Instructional designers are not primarily assemblers, although it might be easy to associate instructional designers with some commonly used tools (such as: captivate, storyline, sharepoint, wordpress, fabric, etc) and assume that’s all they do. These tools are great for assembling concepts, multimedia, quizzes, and more into a tangible package, but that is just one piece of an instructional designer’s job.
Creating a world-class training program, like most other big projects, is not the responsibility of a single person; it takes a team to make something great. Think about all the pieces a learner touches when they go through an effective training program—administrators, instructors, online infrastructure, multimedia, online resources, live training, assessments, etc. Training programs are complex things made up of multimedia, processes, and design and more that require a wide array of skills.
Instructional Designer? LMS Administrator? Trainer? You’ve probably seen these terms in job ads or have even used them to describe yourself. If you’re just beginning in a training related profession (that’s not in a school) or interested in getting started, it can get confusing trying to describe what these different roles are and what they actually DO.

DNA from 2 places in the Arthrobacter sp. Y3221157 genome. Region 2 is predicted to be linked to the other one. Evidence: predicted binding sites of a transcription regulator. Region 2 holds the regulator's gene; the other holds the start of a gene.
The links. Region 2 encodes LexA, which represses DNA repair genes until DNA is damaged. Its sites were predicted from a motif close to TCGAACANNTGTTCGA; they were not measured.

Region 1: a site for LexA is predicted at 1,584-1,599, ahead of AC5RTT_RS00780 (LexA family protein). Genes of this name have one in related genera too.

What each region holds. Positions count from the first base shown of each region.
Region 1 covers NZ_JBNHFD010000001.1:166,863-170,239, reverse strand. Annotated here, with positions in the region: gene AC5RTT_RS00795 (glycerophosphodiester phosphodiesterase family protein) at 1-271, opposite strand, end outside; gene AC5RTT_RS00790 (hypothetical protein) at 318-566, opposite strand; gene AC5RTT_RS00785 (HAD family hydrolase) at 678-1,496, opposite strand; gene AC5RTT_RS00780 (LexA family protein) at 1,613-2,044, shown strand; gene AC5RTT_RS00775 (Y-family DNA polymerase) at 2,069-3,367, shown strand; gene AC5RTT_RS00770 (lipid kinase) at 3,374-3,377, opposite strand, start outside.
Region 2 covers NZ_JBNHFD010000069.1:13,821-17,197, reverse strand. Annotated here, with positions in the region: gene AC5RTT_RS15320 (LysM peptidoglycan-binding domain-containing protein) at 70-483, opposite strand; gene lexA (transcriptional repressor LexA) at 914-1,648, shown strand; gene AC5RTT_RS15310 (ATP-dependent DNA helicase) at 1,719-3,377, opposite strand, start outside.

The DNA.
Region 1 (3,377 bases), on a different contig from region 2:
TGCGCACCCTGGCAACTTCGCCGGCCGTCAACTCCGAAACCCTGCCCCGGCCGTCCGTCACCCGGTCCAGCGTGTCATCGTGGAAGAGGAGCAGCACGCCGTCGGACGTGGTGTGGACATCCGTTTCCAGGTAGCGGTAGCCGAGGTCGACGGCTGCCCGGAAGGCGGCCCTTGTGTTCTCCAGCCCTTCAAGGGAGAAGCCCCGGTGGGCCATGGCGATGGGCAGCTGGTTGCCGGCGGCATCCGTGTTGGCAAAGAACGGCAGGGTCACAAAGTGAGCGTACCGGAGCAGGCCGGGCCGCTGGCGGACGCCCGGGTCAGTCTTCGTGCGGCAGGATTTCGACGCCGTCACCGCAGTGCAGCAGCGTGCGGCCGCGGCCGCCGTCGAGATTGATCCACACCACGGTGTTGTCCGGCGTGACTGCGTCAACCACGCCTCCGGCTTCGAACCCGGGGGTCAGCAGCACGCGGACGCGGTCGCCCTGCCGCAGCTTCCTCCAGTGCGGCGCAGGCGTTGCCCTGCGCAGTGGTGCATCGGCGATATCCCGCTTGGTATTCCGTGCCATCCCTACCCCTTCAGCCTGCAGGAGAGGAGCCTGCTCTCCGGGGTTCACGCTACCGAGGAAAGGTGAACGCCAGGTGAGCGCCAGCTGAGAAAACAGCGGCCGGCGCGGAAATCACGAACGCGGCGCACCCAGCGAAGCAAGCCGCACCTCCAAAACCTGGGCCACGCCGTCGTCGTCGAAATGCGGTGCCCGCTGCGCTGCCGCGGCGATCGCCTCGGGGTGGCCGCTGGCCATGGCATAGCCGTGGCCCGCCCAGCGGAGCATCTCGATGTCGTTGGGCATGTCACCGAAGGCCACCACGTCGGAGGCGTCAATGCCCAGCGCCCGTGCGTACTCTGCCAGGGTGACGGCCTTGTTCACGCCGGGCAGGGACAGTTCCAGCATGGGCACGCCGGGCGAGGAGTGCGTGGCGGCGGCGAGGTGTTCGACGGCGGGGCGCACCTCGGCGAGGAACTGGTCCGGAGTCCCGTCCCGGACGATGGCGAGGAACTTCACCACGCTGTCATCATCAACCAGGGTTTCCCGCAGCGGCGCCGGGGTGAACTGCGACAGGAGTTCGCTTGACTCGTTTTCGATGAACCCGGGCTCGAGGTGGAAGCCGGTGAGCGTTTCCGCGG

In this brief article, we’ll look at common training positions and what they entail. We’ll relate them back to 4 things a training department must do to be effective in a modern organization:
- Communicate knowledge to learners.
Somebody must understand the knowledge well enough to teach others face-to-face. For most of human history this was as far as a training team department went.
- Create learning resources.
It turns out creating and using materials that can be distributed and shared makes training much more efficient. Technology and research have greatly improved the kinds of materials that can now be created.
- Manage resources and records.
Record keeping is necessary for training to become integrated with the operations and policies of an organization. The bigger the organization and the more knowledge they have to train, the more complex a task this becomes (which is why electronic Learning Management Systems have become commonplace).
- Plan the big-picture direction of the team.
A modern training team might be comprised of unique individuals with unique skills, but they need to be able to work towards common goals inline with the rest of the organization.
Assuming most if not all training departments are trying to accomplish these 4 things, the roles below should now make sense!